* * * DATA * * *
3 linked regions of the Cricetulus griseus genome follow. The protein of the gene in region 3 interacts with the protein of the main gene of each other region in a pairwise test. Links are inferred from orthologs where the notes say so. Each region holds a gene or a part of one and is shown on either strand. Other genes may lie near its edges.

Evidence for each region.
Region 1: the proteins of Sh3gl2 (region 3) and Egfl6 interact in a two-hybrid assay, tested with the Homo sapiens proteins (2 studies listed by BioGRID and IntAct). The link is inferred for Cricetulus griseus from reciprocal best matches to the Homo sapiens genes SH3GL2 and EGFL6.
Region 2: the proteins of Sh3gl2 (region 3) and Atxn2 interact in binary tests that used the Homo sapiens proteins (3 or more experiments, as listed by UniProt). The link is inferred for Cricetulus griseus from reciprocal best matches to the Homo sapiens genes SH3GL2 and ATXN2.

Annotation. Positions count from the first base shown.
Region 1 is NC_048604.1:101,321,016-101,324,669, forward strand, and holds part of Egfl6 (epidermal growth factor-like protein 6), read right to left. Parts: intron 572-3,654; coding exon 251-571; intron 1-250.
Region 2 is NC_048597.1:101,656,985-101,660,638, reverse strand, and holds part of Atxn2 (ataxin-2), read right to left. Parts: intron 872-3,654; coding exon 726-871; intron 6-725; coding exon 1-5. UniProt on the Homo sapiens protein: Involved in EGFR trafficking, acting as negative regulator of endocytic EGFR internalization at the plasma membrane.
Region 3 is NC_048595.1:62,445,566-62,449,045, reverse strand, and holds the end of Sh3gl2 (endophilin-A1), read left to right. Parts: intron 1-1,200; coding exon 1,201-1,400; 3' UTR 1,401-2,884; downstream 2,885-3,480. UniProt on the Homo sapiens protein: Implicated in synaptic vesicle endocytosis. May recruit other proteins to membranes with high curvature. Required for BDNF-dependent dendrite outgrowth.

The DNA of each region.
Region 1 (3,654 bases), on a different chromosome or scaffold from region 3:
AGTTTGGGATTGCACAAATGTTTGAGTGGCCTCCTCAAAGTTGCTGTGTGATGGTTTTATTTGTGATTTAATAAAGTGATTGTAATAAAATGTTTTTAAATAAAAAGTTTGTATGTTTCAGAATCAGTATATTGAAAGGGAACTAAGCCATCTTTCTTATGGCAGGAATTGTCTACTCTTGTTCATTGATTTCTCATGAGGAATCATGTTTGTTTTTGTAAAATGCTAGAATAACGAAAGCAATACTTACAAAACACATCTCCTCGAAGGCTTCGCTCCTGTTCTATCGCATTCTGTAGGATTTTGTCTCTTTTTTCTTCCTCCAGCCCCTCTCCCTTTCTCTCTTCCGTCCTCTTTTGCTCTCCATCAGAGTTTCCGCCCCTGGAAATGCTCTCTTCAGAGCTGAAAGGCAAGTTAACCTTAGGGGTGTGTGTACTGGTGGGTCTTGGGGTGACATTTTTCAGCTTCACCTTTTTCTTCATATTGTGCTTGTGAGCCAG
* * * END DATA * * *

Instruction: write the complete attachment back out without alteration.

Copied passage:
3 linked regions of the Cricetulus griseus genome follow. The protein of the gene in region 3 interacts with the protein of the main gene of each other region in a pairwise test. Links are inferred from orthologs where the notes say so. Each region holds a gene or a part of one and is shown on either strand. Other genes may lie near its edges.

Evidence for each region.
Region 1: the proteins of Sh3gl2 (region 3) and Egfl6 interact in a two-hybrid assay, tested with the Homo sapiens proteins (2 studies listed by BioGRID and IntAct). The link is inferred for Cricetulus griseus from reciprocal best matches to the Homo sapiens genes SH3GL2 and EGFL6.
Region 2: the proteins of Sh3gl2 (region 3) and Atxn2 interact in binary tests that used the Homo sapiens proteins (3 or more experiments, as listed by UniProt). The link is inferred for Cricetulus griseus from reciprocal best matches to the Homo sapiens genes SH3GL2 and ATXN2.

Annotation. Positions count from the first base shown.
Region 1 is NC_048604.1:101,321,016-101,324,669, forward strand, and holds part of Egfl6 (epidermal growth factor-like protein 6), read right to left. Parts: intron 572-3,654; coding exon 251-571; intron 1-250.
Region 2 is NC_048597.1:101,656,985-101,660,638, reverse strand, and holds part of Atxn2 (ataxin-2), read right to left. Parts: intron 872-3,654; coding exon 726-871; intron 6-725; coding exon 1-5. UniProt on the Homo sapiens protein: Involved in EGFR trafficking, acting as negative regulator of endocytic EGFR internalization at the plasma membrane.
Region 3 is NC_048595.1:62,445,566-62,449,045, reverse strand, and holds the end of Sh3gl2 (endophilin-A1), read left to right. Parts: intron 1-1,200; coding exon 1,201-1,400; 3' UTR 1,401-2,884; downstream 2,885-3,480. UniProt on the Homo sapiens protein: Implicated in synaptic vesicle endocytosis. May recruit other proteins to membranes with high curvature. Required for BDNF-dependent dendrite outgrowth.

The DNA of each region.
Region 1 (3,654 bases), on a different chromosome or scaffold from region 3:
AGTTTGGGATTGCACAAATGTTTGAGTGGCCTCCTCAAAGTTGCTGTGTGATGGTTTTATTTGTGATTTAATAAAGTGATTGTAATAAAATGTTTTTAAATAAAAAGTTTGTATGTTTCAGAATCAGTATATTGAAAGGGAACTAAGCCATCTTTCTTATGGCAGGAATTGTCTACTCTTGTTCATTGATTTCTCATGAGGAATCATGTTTGTTTTTGTAAAATGCTAGAATAACGAAAGCAATACTTACAAAACACATCTCCTCGAAGGCTTCGCTCCTGTTCTATCGCATTCTGTAGGATTTTGTCTCTTTTTTCTTCCTCCAGCCCCTCTCCCTTTCTCTCTTCCGTCCTCTTTTGCTCTCCATCAGAGTTTCCGCCCCTGGAAATGCTCTCTTCAGAGCTGAAAGGCAAGTTAACCTTAGGGGTGTGTGTACTGGTGGGTCTTGGGGTGACATTTTTCAGCTTCACCTTTTTCTTCATATTGTGCTTGTGAGCCAG